MACAO -- After enough embarrassments to last the rest of time, the U.S. international basketball program set out to reclaim the game Dr. James Naismith invented in Springfield, Mass., and the world proceeded to steal, starting with the Americans' triumphant return in the 2006 world championships.
Well, until the semifinals, anyway.
With a new managing director, former Phoenix Suns owner Jerry Colangelo; a new coach, Duke's Mike Krzyzewski; and a serious new regime, the U.S. embarked on its bright new era two years ago, finishing . . .
The result of all that new structure was a shocking loss to Greece in the semifinals in Saitama, Japan, so maybe something was still missing.
How about a grown-up or two?
In the absence of anyone older, the mantle of leadership fell on Krzyzewski's captains, 22-year-old LeBron James, 22-year-old Carmelo Anthony and 24-year-old Dwyane Wade.
Krzyzewski doesn't plan to name captains this time but he doesn't have to. With or without titles, the leaders are 35-year-old Jason Kidd and Kobe Bryant, who'll turn 30 Aug. 23, the day before the Olympic basketball final.
"The team two years ago was truly not the team that would have represented us in the world championships," Colangelo said, "only because some guys were not available.
"To start with, Kobe [who had arthroscopic knee surgery]. To start with, Jason Kidd [who was excused for family reasons].
"The team performed well but if you were to be critical, you'd say: Young in the backcourt, small in the backcourt, lack of leadership overall because our group was basically a young group.
"Here you're talking about Kobe and Jason, two elderly statesmen, if you will, leaders, competitors. They truly are the leaders of this team. The younger players -- I'm talking about Carmelo, LeBron, Wade, all of them -- they defer to Kobe and to Jason as leaders."
Bryant and Kidd joined the team for last summer's qualifying Tournament of the Americas. The turning point was the first possession of the first game when Bryant batted the ball away from 20-year-old Venezuela point guard Greivis Vasquez, dived on the floor after it and, after Vasquez got it, jumped back up and stole his pass.
An awed Vasquez marveled about watching Bryant on TV all his life and "all of a sudden he was guarding me like it was the last game of his life."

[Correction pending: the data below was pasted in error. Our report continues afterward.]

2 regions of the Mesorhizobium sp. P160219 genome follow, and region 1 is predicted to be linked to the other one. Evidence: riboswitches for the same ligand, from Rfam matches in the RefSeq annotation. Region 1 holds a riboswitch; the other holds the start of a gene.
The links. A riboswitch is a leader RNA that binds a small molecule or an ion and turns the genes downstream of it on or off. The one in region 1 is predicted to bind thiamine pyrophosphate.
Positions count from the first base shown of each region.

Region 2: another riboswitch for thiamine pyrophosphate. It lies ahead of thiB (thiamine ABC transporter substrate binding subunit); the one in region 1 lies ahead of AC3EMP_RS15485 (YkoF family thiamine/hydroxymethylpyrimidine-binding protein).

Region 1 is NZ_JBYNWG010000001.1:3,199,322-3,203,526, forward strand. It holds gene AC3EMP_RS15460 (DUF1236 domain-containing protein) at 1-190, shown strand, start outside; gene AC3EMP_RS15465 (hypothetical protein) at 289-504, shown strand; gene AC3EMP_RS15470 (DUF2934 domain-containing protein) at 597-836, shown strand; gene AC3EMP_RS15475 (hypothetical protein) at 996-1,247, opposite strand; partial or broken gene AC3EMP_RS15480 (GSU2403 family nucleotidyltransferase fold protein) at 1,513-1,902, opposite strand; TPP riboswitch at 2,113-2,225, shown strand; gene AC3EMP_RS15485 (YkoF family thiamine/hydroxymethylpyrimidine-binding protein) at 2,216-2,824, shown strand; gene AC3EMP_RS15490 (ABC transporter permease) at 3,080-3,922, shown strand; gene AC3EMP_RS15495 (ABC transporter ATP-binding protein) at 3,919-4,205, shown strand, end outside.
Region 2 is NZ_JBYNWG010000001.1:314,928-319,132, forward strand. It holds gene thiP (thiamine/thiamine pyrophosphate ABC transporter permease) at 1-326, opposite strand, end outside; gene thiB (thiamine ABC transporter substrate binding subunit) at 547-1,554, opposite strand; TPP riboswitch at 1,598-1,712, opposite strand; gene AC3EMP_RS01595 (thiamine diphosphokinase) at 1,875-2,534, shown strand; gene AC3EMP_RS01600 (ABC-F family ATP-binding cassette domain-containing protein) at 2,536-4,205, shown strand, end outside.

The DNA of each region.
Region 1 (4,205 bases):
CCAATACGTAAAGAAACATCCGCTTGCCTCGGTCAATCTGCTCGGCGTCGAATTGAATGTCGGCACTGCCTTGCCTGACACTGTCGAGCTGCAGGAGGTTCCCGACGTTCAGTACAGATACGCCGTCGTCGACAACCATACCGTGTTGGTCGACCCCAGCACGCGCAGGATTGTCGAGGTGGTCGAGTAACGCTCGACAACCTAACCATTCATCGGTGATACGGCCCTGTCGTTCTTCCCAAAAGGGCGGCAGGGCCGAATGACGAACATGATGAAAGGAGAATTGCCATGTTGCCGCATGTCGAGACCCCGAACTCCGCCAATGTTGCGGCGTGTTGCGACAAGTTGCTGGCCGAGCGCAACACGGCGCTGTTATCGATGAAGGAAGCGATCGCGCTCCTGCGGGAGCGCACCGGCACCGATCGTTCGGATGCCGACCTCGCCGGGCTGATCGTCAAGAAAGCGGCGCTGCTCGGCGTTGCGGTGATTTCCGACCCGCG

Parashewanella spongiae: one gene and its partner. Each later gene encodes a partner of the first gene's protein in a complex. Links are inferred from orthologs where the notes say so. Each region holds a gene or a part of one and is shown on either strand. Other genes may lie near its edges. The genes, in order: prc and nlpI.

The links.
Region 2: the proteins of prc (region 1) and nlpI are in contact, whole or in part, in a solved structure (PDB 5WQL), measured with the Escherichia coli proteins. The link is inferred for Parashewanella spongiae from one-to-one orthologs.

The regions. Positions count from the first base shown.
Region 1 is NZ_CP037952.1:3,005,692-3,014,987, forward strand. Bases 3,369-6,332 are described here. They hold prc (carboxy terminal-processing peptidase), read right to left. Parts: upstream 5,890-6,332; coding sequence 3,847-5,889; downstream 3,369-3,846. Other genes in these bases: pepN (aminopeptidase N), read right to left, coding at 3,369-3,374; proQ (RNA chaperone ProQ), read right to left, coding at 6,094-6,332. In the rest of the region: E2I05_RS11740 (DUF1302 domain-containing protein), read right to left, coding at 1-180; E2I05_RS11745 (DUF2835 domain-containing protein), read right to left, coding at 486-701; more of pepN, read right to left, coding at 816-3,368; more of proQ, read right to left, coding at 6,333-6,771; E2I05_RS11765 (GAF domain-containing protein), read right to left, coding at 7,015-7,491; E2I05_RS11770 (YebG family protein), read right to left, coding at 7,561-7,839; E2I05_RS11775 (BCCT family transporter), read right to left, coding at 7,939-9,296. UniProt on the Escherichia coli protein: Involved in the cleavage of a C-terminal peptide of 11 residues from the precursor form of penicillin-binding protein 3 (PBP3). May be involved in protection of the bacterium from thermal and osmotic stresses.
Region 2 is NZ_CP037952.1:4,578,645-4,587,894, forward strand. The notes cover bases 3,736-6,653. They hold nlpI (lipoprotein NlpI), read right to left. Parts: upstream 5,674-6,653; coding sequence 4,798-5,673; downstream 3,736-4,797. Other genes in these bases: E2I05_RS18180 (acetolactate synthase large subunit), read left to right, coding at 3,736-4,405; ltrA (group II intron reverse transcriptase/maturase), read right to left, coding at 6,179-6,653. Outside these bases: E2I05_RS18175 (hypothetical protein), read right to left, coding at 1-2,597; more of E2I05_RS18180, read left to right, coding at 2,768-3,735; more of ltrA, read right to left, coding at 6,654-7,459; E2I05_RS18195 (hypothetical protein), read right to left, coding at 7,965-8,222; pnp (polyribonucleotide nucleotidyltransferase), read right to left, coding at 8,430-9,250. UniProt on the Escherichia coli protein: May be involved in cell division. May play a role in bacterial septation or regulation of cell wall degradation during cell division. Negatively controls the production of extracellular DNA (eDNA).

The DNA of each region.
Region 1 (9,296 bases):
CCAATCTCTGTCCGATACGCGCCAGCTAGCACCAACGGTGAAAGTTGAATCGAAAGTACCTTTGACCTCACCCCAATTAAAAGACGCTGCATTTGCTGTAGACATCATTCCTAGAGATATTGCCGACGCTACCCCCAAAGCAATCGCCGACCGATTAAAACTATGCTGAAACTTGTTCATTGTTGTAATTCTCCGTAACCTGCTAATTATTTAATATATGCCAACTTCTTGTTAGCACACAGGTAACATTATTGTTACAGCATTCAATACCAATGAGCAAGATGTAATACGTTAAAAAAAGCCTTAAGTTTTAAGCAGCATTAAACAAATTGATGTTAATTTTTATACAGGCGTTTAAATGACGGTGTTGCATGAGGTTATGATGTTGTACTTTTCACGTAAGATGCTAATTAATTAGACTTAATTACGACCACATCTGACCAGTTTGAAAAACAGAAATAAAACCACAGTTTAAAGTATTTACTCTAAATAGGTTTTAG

It wasn't actually a coincidence. As a Maryland freshman, Vasquez had just missed a triple-double in his first game in Cameron Indoor Stadium, scoring 13 points with 12 assists and nine rebounds as the Terrapins upset Duke.
Not that Krzyzewski and his staff took it hard but they still talk about Vasquez's triple-double as if he actually got it. When they finished telling Bryant about him, Vasquez was the second coming of Manu Ginobili.
"It was more of a personal challenge," Bryant said. "Duke had had a problem with him. He had a triple-double against them so the coaches were talking him up, saying he did a number on them so could I please pay him back for what he did to them?"
"They beat us on our home court and he had a triple-double, as a freshman," said Duke assistant Chris Collins. "We just told Kobe he's a young player, very flamboyant, very Ginobili-style. We said, 'Hey, if you let him score and do some things early, he's probably going to let you know about it.'
"Kobe came out in the first two minutes and kinda put that to rest."
The rest of the Tournament of the Americas went like that, with the U.S. going unbeaten, winning by an average of 37.5 points.
"I think a spot was open for both of those guys to come in and lead in their own way," Anthony said. "Kobe came in and told everybody, what the team needed him to do, what Coach K needed him to do, he was going to do that. Everybody says that but everybody doesn't always do that. . . .
"They're two totally different personalities. Kobe's more laid back. He's starting to open up a little bit more with the guys around him, which is a good thing, which we're all looking for.
"Jason's just more like a leader all the time, a point guard on the floor and off."
Greece just earned a berth in the Americans' pool in Beijing. If a loss to Maryland could haunt the coaching staff, wait until Bryant hears about the horrors of 2006.